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A seventeen-year-old who enlisted in the army in 1941 writes to describe the Bataan Death March. Other members of the greatest generation describe their war in such historic episodes as Guadalcanal, the D-Day invasion, the Battle of the Bulge, and Midway as well as their life on the home front. In this beautiful American family album of stories, reflections, memorabilia, and photographs, history comes alive and is preserved, in peoples own words and through photographs and time lines that commemorate important dates and events. Starting with the Depression and Pearl Harbor, on through the war in Europe and the Pacific, this unusual book preserves a peoples rich historical heritage and the legacy of the heroism of a nation. Tom Brokaw has turned his popular book The Greatest Generation into a trilogy. After that first success came The Greatest Generation Speaks. Now there's An Album of Memories, a collection of letters and photos sent to Brokaw by readers who grew up during the Depression and came of age during World War II.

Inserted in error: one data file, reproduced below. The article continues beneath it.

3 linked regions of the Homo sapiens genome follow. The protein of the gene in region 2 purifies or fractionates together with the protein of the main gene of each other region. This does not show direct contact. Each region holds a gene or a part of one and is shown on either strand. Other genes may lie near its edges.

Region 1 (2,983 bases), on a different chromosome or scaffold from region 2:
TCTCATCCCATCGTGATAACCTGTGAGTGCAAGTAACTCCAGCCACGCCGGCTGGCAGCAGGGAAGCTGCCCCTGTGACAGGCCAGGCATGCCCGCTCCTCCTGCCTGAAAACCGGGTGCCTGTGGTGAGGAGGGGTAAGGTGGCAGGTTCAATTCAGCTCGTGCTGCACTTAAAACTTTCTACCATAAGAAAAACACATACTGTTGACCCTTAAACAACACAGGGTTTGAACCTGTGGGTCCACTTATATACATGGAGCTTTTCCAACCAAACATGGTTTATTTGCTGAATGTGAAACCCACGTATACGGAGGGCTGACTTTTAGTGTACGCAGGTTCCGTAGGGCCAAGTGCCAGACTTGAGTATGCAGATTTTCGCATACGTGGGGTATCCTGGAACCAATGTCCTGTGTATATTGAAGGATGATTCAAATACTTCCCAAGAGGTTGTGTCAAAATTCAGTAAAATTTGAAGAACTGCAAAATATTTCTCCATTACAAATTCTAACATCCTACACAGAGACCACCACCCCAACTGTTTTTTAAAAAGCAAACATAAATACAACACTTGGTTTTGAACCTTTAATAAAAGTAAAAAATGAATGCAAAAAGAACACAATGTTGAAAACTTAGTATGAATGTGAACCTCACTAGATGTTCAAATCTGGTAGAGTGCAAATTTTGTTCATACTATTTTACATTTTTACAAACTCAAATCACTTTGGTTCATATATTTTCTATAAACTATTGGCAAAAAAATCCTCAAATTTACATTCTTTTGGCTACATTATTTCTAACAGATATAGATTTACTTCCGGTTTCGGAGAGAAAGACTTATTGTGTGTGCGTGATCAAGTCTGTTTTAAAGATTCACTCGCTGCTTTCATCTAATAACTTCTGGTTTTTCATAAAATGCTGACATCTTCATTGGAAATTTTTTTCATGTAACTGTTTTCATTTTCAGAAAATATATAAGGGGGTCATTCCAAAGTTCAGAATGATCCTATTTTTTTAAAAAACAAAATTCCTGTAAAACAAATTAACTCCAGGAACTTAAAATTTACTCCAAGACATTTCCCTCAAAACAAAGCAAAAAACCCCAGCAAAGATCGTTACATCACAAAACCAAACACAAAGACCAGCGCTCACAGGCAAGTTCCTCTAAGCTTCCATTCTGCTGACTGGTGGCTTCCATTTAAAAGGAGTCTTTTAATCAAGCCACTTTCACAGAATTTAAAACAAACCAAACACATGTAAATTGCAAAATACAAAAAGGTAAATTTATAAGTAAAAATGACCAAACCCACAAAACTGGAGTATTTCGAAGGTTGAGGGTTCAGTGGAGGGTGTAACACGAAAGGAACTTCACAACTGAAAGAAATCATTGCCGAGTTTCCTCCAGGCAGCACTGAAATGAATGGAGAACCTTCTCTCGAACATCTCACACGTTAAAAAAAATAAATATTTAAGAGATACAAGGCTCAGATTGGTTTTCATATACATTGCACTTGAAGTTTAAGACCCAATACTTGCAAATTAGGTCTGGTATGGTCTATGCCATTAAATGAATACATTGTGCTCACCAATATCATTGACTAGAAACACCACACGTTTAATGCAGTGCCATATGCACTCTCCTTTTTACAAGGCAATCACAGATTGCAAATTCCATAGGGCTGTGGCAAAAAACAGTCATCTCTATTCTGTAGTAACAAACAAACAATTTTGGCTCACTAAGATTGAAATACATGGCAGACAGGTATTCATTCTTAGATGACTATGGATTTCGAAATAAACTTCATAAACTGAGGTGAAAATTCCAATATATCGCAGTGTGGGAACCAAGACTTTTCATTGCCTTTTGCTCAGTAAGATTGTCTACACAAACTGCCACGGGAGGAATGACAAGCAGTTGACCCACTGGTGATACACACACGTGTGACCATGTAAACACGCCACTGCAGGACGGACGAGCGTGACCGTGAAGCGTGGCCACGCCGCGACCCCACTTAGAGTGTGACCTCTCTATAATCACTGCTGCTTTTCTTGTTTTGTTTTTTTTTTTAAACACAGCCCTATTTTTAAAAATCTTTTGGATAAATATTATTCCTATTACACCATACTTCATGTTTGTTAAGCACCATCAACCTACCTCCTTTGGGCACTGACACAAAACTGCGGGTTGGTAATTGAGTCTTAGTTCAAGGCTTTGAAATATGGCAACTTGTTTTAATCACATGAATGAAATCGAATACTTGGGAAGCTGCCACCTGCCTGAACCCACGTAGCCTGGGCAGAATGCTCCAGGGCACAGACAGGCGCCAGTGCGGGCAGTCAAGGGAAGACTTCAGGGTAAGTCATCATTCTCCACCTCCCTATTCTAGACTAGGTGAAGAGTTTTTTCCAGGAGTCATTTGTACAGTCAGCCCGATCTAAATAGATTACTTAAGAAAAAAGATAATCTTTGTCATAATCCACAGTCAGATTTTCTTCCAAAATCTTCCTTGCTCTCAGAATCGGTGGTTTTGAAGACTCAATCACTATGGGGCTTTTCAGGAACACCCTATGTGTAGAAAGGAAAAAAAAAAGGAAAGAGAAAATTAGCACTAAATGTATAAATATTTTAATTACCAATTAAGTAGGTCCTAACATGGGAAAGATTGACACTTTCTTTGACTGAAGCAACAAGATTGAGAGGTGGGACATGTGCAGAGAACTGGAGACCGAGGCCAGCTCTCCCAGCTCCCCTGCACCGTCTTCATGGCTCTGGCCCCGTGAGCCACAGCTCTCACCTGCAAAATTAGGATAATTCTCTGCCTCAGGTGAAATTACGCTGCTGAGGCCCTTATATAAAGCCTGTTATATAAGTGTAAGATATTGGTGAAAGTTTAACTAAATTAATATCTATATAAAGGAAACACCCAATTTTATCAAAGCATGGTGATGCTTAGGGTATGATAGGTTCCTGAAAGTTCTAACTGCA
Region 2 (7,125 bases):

An Album of Memories simply overflows with nostalgia. "We were privileged to grow up in a time when honor, truth, loyalty, duty, and patriotism were real and meant something," writes Robert Cromer. Another correspondent, Douglas G. Fish, describes his own wartime experience--and that of many others--with an elegant simplicity: "I went in the service as a boy and came out a man." There are poignant letters from the dead. One reader submitted this one, sent home in 1942: "Dear Mom, I got your package and Dot's letter today. Boy, the cookies were swell, all the boys send their thanks. Not a one of them was crushed either." Almost exactly a year later, the writer was killed on a bombing run. Another man shares "the last letter my father wrote, three days before he died." It reads: "Tomorrow is D-Day at Iwo Jima--right on Japan's front doorstep--we will go in and lay nets sometime during the assault.... I have faith in God to help us through to victory but am prepared to die for America and face our Lord if He so wills it." The son who sent this letter to Brokaw wasn't even born until after his father had been killed: "I read [this letter] every year on Memorial Day, cry a lot, and think of what a hero he was," he writes.
It's hard not to agree with that assessment, and it applies to so many of those who fought bravely in Europe or the Pacific, as well as those who maintained the home front. All of them have their say in this attractive volume. --John J. Miller